US ambassador demands UN rights council end anti-Israel bias

US Ambassador to the UN Nikki Haley prepares to give a speech at the opening of the 35th session of the Human Rights Council on June 6, 2017 Keystone

The United States ambassador to the United Nations, Nikki Haley, says the UN Human Rights Council must reform and eliminate ‘chronic anti-Israel’ bias. She did not signal a US withdrawal from the Geneva-based rights forum, but said the US was reviewing its participation. 

This content was published on June 6, 2017 - 15:18

“The United States is looking carefully at this council and our participation in it. We see some areas for significant strengthening," Haley said on Tuesday at the opening of the 35th session of the UN rights counciExternal linkl in the western Swiss city. 

In her speech, the ambassador reiterated America’s commitment to protecting human rights, closely linked to peace and security. She also urged the council to adopt strong resolutions on abuses in Syria, Eritrea, Belarus, Ukraine and the Democratic Republic of Congo during the session from June 6-23. 

But much attention on Tuesday was focused on her remarks about the future US relationship to the council under the new Trump administration. 

Haley later told a packed audience at the Geneva Graduate Institute that America was not seeking to leave the Human Rights Council but to “re-establish its legitimacy”. 

“If the Human Rights Council is going to be an organization we entrust to protect and promote human rights, it must change,” she declared. “If it fails to change, then we must pursue advancement of human rights outside the council.” 

She went on to outline two changes the US considers ‘the minimum to resuscitate the council as a respected advocate for human rights’. 

“Being a member of this council is a privilege, and no country who is a human rights violator should be allowed a seat at the table,” the US envoy declared. 

She urged states from all regions to end back-room deals on closed voting slates and to ensure that elections to the council were always competitive and open.

The 47-member UN Human Rights Council was set up in 2006 after its predecessor, the UN Commission on Human Rights, was replaced following criticism it failed to hold human rights violators to account. UN member states meet four times a year to discuss human rights abuses worldwide. It has no powers other than to issue resolutions reprimanding states it deems as violating human rights and to order investigations but plays an important role in international diplomacy.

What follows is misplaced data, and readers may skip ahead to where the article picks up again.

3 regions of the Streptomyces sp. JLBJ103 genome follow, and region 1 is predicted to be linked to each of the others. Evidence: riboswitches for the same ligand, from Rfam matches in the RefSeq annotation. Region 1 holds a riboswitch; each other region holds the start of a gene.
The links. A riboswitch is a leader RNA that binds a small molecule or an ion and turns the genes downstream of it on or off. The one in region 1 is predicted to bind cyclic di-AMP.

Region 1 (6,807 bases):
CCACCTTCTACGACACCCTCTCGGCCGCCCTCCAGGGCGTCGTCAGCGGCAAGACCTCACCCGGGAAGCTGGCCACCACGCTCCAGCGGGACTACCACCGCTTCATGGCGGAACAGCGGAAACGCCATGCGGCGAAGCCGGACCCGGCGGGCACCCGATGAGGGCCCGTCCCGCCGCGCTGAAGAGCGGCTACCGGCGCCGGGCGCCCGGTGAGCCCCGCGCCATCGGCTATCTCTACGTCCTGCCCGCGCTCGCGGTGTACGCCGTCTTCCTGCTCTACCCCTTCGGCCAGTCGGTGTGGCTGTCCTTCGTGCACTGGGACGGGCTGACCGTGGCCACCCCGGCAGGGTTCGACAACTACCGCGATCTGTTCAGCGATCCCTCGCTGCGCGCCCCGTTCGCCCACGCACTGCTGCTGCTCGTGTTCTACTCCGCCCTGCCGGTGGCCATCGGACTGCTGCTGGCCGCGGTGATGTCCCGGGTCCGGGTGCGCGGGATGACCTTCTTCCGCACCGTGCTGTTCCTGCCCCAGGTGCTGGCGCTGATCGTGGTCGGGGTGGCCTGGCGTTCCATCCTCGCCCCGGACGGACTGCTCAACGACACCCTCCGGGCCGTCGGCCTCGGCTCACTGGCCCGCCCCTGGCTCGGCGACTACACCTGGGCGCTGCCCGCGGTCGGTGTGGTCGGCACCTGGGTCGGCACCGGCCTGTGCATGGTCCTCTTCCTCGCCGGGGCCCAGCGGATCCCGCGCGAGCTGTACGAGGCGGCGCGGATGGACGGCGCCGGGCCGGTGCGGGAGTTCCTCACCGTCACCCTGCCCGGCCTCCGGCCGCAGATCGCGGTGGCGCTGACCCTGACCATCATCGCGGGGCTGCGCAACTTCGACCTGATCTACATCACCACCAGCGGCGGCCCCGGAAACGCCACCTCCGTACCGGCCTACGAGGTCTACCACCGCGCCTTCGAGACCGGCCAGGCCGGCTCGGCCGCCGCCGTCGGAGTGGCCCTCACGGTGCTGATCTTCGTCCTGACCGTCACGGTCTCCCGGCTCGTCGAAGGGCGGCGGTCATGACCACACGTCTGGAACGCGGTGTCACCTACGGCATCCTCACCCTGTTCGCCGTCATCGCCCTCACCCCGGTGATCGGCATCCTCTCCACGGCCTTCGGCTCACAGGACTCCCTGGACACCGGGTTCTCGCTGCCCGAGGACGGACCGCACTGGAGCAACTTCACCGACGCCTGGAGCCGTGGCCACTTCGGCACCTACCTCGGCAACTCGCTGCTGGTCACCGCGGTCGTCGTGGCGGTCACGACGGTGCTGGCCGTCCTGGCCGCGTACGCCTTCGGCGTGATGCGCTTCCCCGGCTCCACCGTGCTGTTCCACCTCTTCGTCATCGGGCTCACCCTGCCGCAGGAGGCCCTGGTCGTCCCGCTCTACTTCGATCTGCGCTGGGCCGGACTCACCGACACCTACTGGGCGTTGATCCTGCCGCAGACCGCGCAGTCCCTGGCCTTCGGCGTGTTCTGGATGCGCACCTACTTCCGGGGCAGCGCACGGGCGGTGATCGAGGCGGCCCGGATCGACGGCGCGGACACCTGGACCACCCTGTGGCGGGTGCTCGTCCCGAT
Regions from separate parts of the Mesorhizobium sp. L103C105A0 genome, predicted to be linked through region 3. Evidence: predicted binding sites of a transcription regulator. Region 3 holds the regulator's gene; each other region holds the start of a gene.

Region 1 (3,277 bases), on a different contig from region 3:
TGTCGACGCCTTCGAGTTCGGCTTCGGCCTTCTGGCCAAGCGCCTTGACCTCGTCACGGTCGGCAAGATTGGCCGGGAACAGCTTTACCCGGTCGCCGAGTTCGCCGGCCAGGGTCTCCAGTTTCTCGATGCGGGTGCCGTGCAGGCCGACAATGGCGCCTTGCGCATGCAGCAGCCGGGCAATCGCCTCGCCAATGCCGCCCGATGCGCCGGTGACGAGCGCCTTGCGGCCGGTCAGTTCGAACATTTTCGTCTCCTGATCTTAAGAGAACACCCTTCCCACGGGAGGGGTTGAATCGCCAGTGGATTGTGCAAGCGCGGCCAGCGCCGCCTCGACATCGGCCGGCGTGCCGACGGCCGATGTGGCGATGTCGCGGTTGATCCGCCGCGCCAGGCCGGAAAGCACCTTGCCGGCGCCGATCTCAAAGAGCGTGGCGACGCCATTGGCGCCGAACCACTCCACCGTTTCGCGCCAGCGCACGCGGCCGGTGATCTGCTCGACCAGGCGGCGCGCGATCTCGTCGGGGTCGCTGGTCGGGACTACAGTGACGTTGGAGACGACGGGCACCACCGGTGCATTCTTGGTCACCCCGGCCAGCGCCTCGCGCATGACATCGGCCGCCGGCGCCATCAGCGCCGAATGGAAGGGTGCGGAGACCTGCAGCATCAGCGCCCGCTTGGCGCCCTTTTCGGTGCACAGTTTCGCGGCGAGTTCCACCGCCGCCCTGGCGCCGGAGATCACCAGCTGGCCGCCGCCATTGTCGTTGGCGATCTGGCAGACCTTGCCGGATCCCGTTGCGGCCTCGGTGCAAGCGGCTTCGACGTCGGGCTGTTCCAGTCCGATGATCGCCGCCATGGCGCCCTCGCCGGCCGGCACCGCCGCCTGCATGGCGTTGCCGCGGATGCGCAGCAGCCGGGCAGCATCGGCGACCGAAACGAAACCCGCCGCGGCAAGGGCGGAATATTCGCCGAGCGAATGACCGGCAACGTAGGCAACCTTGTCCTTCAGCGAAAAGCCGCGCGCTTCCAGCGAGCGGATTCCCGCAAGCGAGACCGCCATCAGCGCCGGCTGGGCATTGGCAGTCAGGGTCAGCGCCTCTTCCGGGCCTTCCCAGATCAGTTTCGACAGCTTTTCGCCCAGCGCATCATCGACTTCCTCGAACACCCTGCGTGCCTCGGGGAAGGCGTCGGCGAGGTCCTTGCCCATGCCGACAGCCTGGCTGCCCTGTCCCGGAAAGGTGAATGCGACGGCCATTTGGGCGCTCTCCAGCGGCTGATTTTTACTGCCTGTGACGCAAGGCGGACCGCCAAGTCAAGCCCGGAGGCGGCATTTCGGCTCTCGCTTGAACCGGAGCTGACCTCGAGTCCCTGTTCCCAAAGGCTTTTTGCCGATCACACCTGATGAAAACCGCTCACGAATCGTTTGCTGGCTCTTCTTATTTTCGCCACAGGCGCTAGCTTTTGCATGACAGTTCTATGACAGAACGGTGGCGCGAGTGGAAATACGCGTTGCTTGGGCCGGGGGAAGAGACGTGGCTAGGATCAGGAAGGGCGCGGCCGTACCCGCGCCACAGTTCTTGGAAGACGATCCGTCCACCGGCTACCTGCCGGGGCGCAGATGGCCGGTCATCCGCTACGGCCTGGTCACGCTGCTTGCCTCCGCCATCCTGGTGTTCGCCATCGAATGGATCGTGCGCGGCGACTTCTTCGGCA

End Israel bias

Haley said the US also wants the council to address what it views as ‘chronic anti-Israel bias’. 

“The council's Item 7 must be removed. This is the scandalous provision that singles out Israel for automatic criticism. There is no legitimate human rights reason for this agenda item to exist,” Haley declared. 

Israel and the occupied Palestinian territory are a fixed item on the council agenda. Washington, Israel's main ally, often casts the only vote against the Arab-led resolutions. Haley said the council had adopted five "biased" resolutions on Israel and the Palestinian territory at its previous session in March session, but never even considered a resolution on Venezuela. 

"This relentless, pathological campaign against a country that actually has a strong human rights record makes a mockery not of Israel, but of the council itself," she said. 

The council's criticism of Israel has been a major sticking point for the US. Washington boycotted the human rights council for three years under President George W. Bush before rejoining under Barack Obama in 2009. 

Withdrawal in the air?

Prior to Haley’s visit to Geneva, there had been much speculation about the possibility of a US withdrawal, following a leaked letter reportedly sent by US Secretary of State Rex TillersonExternal link to a group of nine non-profit organizations in March. 

Observers are alarmed the US may again turn its back on multilateralism one week after president Trump announced his decision to withdraw from the Paris climate agreement, which drew criticism from governments around the world. 

Eight groups, including Freedom House and the Jacob Blaustein Institute, wrote to Haley in May saying a withdrawal would be counterproductive since it could lead to the council "unfairly targeting Israel to an even greater degree." 

John Fisher, the Geneva director of Human Rights Watch, said the only way for the UN rights council to achieve the reforms suggested by Haley was through ‘continued engagement’. 

In reply to a question from a member of the Graduate Institute audience, Haley refused to be drawn on whether the US might actually quit the council. 

“No, I’m not going to commit today on whether we are staying in or out of the Human Rights Council. We have to see the actions of the council and of member states. We’ll wait and see. We have come here in good faith, as it would benefit the US and the international community to have strong Human Rights Council. We’re attempting to do what we can to make it stronger,” she declared.

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